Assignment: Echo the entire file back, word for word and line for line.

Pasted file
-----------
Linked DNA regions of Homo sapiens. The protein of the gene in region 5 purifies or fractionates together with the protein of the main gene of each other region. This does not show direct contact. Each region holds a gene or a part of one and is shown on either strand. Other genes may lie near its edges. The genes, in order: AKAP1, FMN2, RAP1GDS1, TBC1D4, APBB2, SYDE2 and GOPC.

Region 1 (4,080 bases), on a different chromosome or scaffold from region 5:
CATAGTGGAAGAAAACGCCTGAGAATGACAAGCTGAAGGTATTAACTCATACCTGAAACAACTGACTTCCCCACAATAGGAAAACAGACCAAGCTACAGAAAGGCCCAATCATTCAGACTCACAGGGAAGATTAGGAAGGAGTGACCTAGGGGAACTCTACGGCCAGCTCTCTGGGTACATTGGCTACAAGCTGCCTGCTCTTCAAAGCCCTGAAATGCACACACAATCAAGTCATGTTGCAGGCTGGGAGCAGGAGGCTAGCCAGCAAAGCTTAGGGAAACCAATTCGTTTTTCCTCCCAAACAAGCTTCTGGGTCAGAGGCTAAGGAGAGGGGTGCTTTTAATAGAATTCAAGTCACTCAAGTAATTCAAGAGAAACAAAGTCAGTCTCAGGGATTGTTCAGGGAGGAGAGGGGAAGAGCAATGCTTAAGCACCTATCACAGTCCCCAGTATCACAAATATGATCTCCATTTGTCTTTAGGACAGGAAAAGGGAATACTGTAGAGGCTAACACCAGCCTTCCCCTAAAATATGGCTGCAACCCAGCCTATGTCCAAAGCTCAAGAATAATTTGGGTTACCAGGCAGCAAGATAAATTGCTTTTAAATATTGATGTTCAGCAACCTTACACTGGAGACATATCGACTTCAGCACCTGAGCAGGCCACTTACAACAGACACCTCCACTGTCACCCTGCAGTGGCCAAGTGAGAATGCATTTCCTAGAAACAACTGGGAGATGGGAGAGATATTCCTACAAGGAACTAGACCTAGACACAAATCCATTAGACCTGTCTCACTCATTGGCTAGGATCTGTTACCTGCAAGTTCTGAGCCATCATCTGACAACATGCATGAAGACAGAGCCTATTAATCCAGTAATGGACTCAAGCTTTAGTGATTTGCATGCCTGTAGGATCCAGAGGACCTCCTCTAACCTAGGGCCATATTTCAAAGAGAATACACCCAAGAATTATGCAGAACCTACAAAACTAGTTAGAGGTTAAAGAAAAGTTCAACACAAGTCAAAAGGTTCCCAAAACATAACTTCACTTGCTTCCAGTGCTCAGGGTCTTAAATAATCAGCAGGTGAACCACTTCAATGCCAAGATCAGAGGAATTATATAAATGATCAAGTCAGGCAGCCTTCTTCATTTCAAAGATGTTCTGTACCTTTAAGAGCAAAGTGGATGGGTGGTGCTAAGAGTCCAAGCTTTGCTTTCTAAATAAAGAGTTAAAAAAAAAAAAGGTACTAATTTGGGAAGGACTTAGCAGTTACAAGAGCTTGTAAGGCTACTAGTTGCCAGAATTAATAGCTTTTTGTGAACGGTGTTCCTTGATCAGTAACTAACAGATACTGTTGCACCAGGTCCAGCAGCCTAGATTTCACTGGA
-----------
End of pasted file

Linked DNA regions of Homo sapiens. The protein of the gene in region 5 purifies or fractionates together with the protein of the main gene of each other region. This does not show direct contact. Each region holds a gene or a part of one and is shown on either strand. Other genes may lie near its edges. The genes, in order: AKAP1, FMN2, RAP1GDS1, TBC1D4, APBB2, SYDE2 and GOPC.

Region 1 (4,080 bases), on a different chromosome or scaffold from region 5:
CATAGTGGAAGAAAACGCCTGAGAATGACAAGCTGAAGGTATTAACTCATACCTGAAACAACTGACTTCCCCACAATAGGAAAACAGACCAAGCTACAGAAAGGCCCAATCATTCAGACTCACAGGGAAGATTAGGAAGGAGTGACCTAGGGGAACTCTACGGCCAGCTCTCTGGGTACATTGGCTACAAGCTGCCTGCTCTTCAAAGCCCTGAAATGCACACACAATCAAGTCATGTTGCAGGCTGGGAGCAGGAGGCTAGCCAGCAAAGCTTAGGGAAACCAATTCGTTTTTCCTCCCAAACAAGCTTCTGGGTCAGAGGCTAAGGAGAGGGGTGCTTTTAATAGAATTCAAGTCACTCAAGTAATTCAAGAGAAACAAAGTCAGTCTCAGGGATTGTTCAGGGAGGAGAGGGGAAGAGCAATGCTTAAGCACCTATCACAGTCCCCAGTATCACAAATATGATCTCCATTTGTCTTTAGGACAGGAAAAGGGAATACTGTAGAGGCTAACACCAGCCTTCCCCTAAAATATGGCTGCAACCCAGCCTATGTCCAAAGCTCAAGAATAATTTGGGTTACCAGGCAGCAAGATAAATTGCTTTTAAATATTGATGTTCAGCAACCTTACACTGGAGACATATCGACTTCAGCACCTGAGCAGGCCACTTACAACAGACACCTCCACTGTCACCCTGCAGTGGCCAAGTGAGAATGCATTTCCTAGAAACAACTGGGAGATGGGAGAGATATTCCTACAAGGAACTAGACCTAGACACAAATCCATTAGACCTGTCTCACTCATTGGCTAGGATCTGTTACCTGCAAGTTCTGAGCCATCATCTGACAACATGCATGAAGACAGAGCCTATTAATCCAGTAATGGACTCAAGCTTTAGTGATTTGCATGCCTGTAGGATCCAGAGGACCTCCTCTAACCTAGGGCCATATTTCAAAGAGAATACACCCAAGAATTATGCAGAACCTACAAAACTAGTTAGAGGTTAAAGAAAAGTTCAACACAAGTCAAAAGGTTCCCAAAACATAACTTCACTTGCTTCCAGTGCTCAGGGTCTTAAATAATCAGCAGGTGAACCACTTCAATGCCAAGATCAGAGGAATTATATAAATGATCAAGTCAGGCAGCCTTCTTCATTTCAAAGATGTTCTGTACCTTTAAGAGCAAAGTGGATGGGTGGTGCTAAGAGTCCAAGCTTTGCTTTCTAAATAAAGAGTTAAAAAAAAAAAAGGTACTAATTTGGGAAGGACTTAGCAGTTACAAGAGCTTGTAAGGCTACTAGTTGCCAGAATTAATAGCTTTTTGTGAACGGTGTTCCTTGATCAGTAACTAACAGATACTGTTGCACCAGGTCCAGCAGCCTAGATTTCACTGGA